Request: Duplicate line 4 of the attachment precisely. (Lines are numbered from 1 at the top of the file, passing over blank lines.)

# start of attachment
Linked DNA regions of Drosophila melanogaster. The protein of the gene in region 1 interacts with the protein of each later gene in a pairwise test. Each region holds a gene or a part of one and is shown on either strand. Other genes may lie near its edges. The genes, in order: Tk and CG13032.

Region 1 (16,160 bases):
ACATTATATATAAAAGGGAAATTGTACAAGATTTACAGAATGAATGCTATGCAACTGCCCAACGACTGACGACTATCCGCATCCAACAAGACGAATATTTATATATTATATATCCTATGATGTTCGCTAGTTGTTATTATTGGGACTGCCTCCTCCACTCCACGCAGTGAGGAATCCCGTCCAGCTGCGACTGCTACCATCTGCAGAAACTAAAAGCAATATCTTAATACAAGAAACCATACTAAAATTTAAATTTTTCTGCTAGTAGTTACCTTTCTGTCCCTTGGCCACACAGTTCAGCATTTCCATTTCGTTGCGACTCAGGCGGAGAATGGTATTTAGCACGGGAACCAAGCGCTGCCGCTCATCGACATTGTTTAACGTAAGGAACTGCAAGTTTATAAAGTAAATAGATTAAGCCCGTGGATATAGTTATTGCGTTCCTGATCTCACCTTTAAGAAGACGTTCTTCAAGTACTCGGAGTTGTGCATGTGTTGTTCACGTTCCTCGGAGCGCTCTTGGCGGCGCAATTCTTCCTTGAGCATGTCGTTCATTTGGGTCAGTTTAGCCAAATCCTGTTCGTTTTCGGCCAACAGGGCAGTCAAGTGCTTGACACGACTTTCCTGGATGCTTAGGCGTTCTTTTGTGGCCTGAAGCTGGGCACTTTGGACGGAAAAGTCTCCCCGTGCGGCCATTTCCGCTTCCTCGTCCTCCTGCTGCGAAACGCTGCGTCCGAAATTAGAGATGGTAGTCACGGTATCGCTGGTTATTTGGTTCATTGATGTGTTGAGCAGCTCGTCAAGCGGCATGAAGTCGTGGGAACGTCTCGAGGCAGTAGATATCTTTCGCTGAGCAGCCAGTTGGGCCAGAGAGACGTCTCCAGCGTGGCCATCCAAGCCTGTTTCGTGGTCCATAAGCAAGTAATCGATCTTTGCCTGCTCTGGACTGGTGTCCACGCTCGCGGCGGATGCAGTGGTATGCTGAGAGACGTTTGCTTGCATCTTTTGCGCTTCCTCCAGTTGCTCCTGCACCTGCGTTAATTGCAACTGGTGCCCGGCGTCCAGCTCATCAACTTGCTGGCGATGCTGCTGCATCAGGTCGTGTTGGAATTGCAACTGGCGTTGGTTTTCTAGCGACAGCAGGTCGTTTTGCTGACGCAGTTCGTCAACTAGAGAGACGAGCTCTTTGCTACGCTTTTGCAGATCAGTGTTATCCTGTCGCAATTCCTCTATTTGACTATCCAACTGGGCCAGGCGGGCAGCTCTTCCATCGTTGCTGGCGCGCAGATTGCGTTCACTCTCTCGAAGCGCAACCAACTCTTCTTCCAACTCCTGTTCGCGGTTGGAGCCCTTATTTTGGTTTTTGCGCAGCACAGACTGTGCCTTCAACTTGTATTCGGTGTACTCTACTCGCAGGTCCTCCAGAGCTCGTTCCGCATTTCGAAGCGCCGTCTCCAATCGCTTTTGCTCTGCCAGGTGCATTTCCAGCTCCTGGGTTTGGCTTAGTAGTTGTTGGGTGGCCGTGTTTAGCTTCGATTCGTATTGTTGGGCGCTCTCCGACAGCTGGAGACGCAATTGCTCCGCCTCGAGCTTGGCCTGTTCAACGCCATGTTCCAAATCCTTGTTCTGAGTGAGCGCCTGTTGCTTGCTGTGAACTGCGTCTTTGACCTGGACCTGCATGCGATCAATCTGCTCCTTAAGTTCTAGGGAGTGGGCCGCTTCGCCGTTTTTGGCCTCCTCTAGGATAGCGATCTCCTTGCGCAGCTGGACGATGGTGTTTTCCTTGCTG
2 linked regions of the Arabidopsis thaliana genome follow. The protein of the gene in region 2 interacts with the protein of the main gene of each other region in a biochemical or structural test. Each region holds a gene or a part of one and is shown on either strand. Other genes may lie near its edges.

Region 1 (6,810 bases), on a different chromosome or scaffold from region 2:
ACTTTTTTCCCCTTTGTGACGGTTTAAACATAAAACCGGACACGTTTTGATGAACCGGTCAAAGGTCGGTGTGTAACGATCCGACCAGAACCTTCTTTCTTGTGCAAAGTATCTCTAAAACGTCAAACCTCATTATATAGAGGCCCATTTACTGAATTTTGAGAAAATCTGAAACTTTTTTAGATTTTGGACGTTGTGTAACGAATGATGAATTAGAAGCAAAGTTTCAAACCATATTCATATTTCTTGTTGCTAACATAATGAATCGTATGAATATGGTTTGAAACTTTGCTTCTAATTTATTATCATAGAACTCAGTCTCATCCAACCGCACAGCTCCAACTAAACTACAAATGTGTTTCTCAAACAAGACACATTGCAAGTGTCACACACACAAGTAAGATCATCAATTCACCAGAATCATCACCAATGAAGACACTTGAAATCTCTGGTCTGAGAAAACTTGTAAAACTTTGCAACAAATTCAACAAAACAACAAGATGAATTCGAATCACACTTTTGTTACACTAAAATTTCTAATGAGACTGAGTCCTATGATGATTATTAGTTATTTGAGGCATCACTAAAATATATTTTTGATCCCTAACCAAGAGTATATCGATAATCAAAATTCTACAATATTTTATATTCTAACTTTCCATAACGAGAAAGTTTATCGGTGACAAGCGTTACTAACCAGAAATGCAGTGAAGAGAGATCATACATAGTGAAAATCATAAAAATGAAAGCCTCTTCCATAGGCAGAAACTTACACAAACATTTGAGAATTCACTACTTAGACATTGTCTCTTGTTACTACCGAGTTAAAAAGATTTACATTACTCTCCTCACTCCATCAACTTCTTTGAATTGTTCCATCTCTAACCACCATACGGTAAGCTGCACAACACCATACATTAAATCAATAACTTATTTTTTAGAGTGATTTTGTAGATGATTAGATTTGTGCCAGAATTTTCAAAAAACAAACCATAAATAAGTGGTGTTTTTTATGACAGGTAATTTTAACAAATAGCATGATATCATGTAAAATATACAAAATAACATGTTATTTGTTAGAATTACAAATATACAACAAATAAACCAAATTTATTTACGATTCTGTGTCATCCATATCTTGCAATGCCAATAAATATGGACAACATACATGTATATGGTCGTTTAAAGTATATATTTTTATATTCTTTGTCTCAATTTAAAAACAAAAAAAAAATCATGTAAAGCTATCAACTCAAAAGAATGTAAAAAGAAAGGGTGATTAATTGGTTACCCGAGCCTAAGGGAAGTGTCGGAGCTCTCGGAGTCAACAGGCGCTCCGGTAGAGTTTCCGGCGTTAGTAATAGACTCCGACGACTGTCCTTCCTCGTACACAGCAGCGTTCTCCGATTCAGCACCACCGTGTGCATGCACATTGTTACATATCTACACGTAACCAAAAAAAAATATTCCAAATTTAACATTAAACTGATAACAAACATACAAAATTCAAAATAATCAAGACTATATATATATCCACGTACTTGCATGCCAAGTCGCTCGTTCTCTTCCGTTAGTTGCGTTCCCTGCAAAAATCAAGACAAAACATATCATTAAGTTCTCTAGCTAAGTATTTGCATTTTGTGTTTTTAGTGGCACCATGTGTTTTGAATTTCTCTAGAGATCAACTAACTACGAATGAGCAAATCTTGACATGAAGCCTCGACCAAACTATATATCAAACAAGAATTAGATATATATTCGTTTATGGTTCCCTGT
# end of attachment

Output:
2 linked regions of the Arabidopsis thaliana genome follow. The protein of the gene in region 2 interacts with the protein of the main gene of each other region in a biochemical or structural test. Each region holds a gene or a part of one and is shown on either strand. Other genes may lie near its edges.